Now while I really like the thoughts of this poem, I do have a few misgivings, because there’s a huge difference between embracing change and being fickle, and the romantics can be accused of doing both.  Also, while self-determinism can make people have a certain amount of judgement on the world, mutability does tend to lend itself to people being very passive, and not taking responsibility for their own feelings (though in Shelley’s defense, he never advocates for that.)    While embracing change is a great thing, it shouldn’t take away from the situations where we do have the power to shape things, even if those situations are few and far between.

Art Review, Norman Rockwell, Christmas Homecoming

24 Dec

I couldn’t have picked out anything but Norman Rockwell for this Christmas.  There are people who don’t like him very much, who think of him like Thomas Kincaid, but I think that’s a little sour.  It would be like disliking It’s a Wonderful Life because it isn’t as deep as Citizen Kane.   Another reason people sometimes dislike him is the strong scent of nostalgia coming from his work, and while one can tire of seeing his things on endless mugs and posters and hotels and whatnot, I can’t help but say there’s a huge difference between him and other nostalgic artists.

If you want to look at things as they are, Norman Rockwell is not your man.  He is all about idealization, but at the same time, it’s a distinctive idealization–it’s how we would like things to be.  There’s some criticism that he never shows illness or death, he rarely shows anybody being even more than momentarily unhappy, but these are not his subjects, and he shows that how things should be, when he’s at his best, can be every bit as deep as navel gazing over how things are.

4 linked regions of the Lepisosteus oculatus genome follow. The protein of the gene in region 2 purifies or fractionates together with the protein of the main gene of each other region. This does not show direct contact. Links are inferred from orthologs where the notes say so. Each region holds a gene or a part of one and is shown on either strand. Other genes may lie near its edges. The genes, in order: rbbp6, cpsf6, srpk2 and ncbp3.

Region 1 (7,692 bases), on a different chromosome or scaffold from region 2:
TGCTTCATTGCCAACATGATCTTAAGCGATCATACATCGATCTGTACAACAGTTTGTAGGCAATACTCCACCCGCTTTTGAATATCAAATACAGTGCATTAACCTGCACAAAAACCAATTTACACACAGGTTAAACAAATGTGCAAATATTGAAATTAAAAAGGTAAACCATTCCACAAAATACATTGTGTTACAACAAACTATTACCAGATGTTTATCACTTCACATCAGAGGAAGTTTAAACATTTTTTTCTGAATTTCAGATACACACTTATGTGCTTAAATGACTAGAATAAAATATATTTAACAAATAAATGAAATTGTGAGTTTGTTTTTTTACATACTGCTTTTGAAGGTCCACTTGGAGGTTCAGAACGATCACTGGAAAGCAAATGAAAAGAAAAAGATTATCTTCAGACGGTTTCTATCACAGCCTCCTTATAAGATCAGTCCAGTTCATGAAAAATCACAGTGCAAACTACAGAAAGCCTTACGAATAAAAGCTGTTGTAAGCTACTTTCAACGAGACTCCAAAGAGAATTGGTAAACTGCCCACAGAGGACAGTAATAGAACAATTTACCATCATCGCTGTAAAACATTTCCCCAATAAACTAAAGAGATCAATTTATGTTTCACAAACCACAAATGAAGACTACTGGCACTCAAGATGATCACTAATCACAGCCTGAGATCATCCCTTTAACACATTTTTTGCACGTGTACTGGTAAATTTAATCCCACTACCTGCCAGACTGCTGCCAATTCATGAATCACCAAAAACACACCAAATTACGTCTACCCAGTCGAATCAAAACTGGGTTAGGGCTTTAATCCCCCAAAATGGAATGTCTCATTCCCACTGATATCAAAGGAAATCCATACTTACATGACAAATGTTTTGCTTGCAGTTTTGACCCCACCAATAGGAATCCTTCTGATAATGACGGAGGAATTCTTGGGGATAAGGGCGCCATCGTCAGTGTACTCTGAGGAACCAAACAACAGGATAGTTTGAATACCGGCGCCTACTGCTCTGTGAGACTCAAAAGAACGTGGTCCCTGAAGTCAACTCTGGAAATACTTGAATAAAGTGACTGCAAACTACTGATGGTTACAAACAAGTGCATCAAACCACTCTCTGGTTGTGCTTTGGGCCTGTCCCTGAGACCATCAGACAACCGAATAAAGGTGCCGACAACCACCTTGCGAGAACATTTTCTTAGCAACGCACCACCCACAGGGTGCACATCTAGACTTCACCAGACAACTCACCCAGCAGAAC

In this image a soldier returns home.  In one hand is a suitcase, and in the other is an armful of presents.  Behind him, his son holds his hat.  Two girls are dressed in identical jumpers, and in front of him a whole extended family crowds forward showing their individual expressions of joy.  The thing is that each joyful face is so idiosyncratic and tells you a ton about the relations there.  The father with his pipe and his raised eyebrows, the woman holding up her baby, another women in the back waving up her hand, the older woman smiling and paying very close attention, and in front of them all his wife, whose face looks happy, and infinitely relieved.    You know, not every soldier gets this kind of homecoming, maybe not very many, but every soldier should.

And there are a million little details that add to it.  Of course the mother would dress her daughters alike, of course the little boy would want to hold his father’s hat,  of course the man’s suitcase would be poorly packed (he was in a hurry to get home after all).

And that’s the other thing, I wouldn’t like this picture if I felt like it was phony–that the emotion here was put there to wring one more tear out of an old lady’s eye–I don’t think it is so.  I think Rockwell believes very strongly in the goodness of human connection, in warmth, in family, in cheer, and I think that these things in themselves are what we have to hope for, no matter what your circumstances.

This Christmas

23 Dec

Even before the recent tragedies, I’ve noticed that this holiday season has been a bit muted.  There seem to be less lights out, less cheer, less jollity than I remember in a long time.  Of course it’s understandable, the mood of the country is decidedly sour, and people feel a bit lost in the shuffle in all the unpleasant news around.